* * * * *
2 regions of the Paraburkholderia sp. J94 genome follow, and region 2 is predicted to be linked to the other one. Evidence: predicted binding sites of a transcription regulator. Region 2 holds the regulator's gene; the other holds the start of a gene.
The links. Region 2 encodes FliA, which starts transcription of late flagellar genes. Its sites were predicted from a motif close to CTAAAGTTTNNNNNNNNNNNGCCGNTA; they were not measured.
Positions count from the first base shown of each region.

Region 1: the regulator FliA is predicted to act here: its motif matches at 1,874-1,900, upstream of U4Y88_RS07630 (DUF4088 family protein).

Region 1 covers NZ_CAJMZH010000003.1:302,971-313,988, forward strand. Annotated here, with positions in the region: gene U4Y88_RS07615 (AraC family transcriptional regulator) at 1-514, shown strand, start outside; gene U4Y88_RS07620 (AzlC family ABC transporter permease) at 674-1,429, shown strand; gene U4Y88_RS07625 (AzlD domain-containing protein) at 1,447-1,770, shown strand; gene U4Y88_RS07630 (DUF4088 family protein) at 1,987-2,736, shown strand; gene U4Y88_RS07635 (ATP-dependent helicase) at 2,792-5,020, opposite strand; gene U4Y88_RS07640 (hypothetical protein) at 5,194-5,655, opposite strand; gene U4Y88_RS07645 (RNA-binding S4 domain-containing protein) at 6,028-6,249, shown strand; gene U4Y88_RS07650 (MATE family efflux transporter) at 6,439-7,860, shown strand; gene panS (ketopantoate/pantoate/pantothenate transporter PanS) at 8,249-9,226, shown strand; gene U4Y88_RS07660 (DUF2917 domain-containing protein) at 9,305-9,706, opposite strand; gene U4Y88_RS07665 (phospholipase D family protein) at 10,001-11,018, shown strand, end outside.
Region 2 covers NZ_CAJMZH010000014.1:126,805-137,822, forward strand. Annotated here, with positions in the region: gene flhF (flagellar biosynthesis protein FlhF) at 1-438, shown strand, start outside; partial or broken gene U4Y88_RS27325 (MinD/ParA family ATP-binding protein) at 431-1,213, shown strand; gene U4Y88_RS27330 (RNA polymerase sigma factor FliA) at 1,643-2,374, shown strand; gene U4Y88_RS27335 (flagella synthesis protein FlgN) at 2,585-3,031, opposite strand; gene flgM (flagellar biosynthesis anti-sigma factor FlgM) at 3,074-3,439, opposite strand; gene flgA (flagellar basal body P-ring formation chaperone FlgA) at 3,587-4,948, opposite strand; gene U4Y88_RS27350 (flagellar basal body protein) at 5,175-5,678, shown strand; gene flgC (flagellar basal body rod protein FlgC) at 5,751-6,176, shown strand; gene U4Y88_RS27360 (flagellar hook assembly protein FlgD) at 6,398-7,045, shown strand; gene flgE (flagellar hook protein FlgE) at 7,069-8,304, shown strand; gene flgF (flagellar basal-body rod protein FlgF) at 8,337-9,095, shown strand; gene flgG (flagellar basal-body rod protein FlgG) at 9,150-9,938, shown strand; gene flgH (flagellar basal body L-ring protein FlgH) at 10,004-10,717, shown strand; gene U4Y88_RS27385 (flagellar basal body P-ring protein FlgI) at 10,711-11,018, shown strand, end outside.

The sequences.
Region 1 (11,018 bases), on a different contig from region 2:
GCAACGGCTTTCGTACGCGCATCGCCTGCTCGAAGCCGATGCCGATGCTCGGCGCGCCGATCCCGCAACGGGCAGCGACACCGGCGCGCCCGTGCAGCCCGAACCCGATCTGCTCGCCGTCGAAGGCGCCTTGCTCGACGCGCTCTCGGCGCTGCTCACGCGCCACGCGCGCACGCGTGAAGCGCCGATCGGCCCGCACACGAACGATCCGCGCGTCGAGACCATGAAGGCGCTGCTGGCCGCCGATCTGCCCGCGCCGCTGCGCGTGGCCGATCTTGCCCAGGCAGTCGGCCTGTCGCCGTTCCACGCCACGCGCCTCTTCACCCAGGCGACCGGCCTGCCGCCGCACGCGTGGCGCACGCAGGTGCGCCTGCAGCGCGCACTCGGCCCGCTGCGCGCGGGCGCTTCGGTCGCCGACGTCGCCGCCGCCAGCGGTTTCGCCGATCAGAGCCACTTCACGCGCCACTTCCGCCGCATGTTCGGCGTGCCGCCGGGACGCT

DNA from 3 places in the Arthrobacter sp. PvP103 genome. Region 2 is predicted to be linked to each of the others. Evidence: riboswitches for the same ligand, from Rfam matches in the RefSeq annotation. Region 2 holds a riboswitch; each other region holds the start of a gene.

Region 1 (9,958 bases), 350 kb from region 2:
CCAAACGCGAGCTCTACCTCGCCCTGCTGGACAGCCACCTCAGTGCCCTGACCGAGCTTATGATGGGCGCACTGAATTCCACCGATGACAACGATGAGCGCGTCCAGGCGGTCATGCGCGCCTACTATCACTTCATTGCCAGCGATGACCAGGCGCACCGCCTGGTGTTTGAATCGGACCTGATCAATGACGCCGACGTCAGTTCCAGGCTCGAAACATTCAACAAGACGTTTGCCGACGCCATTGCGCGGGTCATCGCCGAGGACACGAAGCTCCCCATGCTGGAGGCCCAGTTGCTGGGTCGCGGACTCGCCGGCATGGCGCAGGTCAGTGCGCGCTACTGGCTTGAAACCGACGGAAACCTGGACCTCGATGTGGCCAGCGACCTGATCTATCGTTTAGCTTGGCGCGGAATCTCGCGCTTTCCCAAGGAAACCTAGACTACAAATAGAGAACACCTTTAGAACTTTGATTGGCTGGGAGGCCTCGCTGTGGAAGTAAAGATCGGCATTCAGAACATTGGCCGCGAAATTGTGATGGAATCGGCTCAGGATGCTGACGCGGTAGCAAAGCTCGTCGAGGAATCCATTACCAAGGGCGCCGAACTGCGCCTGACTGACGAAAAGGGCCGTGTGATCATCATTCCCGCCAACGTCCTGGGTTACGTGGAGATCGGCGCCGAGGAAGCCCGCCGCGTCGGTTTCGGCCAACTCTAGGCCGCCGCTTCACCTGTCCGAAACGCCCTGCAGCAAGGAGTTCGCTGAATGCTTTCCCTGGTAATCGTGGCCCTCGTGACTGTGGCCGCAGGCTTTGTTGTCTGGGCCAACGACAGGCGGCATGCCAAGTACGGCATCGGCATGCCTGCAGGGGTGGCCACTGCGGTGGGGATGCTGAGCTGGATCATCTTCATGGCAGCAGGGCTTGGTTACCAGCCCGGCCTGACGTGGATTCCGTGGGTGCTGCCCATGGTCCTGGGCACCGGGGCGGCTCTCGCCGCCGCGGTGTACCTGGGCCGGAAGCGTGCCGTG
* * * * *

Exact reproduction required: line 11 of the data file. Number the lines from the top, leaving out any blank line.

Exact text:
Region 1 (9,958 bases), 350 kb from region 2: